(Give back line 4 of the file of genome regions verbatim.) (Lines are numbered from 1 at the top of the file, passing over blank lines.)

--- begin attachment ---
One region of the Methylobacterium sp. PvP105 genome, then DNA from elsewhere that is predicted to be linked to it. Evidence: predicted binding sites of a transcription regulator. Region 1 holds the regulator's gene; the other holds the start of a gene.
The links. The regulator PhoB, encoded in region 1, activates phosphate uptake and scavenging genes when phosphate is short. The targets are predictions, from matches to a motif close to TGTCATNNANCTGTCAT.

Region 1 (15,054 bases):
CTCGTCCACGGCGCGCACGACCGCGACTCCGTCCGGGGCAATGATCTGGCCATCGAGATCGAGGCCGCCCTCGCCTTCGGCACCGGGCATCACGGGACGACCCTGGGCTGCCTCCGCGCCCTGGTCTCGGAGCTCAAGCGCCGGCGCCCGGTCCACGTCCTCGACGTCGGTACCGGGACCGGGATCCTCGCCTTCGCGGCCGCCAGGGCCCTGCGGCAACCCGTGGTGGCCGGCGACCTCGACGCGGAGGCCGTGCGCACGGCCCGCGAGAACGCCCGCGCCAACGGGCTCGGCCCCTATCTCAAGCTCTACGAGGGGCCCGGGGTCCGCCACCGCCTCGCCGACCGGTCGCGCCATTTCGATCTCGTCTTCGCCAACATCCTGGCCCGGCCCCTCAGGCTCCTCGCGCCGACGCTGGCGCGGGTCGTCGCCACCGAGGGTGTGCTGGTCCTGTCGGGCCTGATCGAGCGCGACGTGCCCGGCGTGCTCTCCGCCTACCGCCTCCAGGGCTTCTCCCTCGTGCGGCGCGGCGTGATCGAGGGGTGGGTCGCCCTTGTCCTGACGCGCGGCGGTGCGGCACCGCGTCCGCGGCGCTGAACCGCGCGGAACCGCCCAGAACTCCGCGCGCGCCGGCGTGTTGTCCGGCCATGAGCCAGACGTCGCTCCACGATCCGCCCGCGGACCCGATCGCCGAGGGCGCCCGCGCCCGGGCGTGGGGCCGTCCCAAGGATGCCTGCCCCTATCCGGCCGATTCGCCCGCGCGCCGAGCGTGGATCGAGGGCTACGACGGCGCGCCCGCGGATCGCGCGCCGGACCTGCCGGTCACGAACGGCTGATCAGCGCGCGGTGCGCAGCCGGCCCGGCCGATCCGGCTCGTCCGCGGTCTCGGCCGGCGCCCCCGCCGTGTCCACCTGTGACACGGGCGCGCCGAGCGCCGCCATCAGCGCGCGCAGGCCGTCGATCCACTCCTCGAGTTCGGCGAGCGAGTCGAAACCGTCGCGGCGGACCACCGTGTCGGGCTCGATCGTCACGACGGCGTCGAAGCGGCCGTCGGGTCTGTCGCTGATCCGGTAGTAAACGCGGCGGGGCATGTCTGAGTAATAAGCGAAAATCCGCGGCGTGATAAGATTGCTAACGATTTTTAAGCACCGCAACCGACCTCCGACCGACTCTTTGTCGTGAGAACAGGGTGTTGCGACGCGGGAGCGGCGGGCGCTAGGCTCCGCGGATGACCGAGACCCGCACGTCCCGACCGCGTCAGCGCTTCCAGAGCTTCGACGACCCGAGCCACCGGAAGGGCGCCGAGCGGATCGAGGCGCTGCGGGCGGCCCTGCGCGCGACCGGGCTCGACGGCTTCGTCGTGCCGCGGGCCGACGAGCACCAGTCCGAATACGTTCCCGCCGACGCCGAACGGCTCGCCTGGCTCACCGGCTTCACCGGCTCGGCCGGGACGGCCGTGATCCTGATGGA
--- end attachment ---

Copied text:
CTCGTCCACGGCGCGCACGACCGCGACTCCGTCCGGGGCAATGATCTGGCCATCGAGATCGAGGCCGCCCTCGCCTTCGGCACCGGGCATCACGGGACGACCCTGGGCTGCCTCCGCGCCCTGGTCTCGGAGCTCAAGCGCCGGCGCCCGGTCCACGTCCTCGACGTCGGTACCGGGACCGGGATCCTCGCCTTCGCGGCCGCCAGGGCCCTGCGGCAACCCGTGGTGGCCGGCGACCTCGACGCGGAGGCCGTGCGCACGGCCCGCGAGAACGCCCGCGCCAACGGGCTCGGCCCCTATCTCAAGCTCTACGAGGGGCCCGGGGTCCGCCACCGCCTCGCCGACCGGTCGCGCCATTTCGATCTCGTCTTCGCCAACATCCTGGCCCGGCCCCTCAGGCTCCTCGCGCCGACGCTGGCGCGGGTCGTCGCCACCGAGGGTGTGCTGGTCCTGTCGGGCCTGATCGAGCGCGACGTGCCCGGCGTGCTCTCCGCCTACCGCCTCCAGGGCTTCTCCCTCGTGCGGCGCGGCGTGATCGAGGGGTGGGTCGCCCTTGTCCTGACGCGCGGCGGTGCGGCACCGCGTCCGCGGCGCTGAACCGCGCGGAACCGCCCAGAACTCCGCGCGCGCCGGCGTGTTGTCCGGCCATGAGCCAGACGTCGCTCCACGATCCGCCCGCGGACCCGATCGCCGAGGGCGCCCGCGCCCGGGCGTGGGGCCGTCCCAAGGATGCCTGCCCCTATCCGGCCGATTCGCCCGCGCGCCGAGCGTGGATCGAGGGCTACGACGGCGCGCCCGCGGATCGCGCGCCGGACCTGCCGGTCACGAACGGCTGATCAGCGCGCGGTGCGCAGCCGGCCCGGCCGATCCGGCTCGTCCGCGGTCTCGGCCGGCGCCCCCGCCGTGTCCACCTGTGACACGGGCGCGCCGAGCGCCGCCATCAGCGCGCGCAGGCCGTCGATCCACTCCTCGAGTTCGGCGAGCGAGTCGAAACCGTCGCGGCGGACCACCGTGTCGGGCTCGATCGTCACGACGGCGTCGAAGCGGCCGTCGGGTCTGTCGCTGATCCGGTAGTAAACGCGGCGGGGCATGTCTGAGTAATAAGCGAAAATCCGCGGCGTGATAAGATTGCTAACGATTTTTAAGCACCGCAACCGACCTCCGACCGACTCTTTGTCGTGAGAACAGGGTGTTGCGACGCGGGAGCGGCGGGCGCTAGGCTCCGCGGATGACCGAGACCCGCACGTCCCGACCGCGTCAGCGCTTCCAGAGCTTCGACGACCCGAGCCACCGGAAGGGCGCCGAGCGGATCGAGGCGCTGCGGGCGGCCCTGCGCGCGACCGGGCTCGACGGCTTCGTCGTGCCGCGGGCCGACGAGCACCAGTCCGAATACGTTCCCGCCGACGCCGAACGGCTCGCCTGGCTCACCGGCTTCACCGGCTCGGCCGGGACGGCCGTGATCCTGATGGA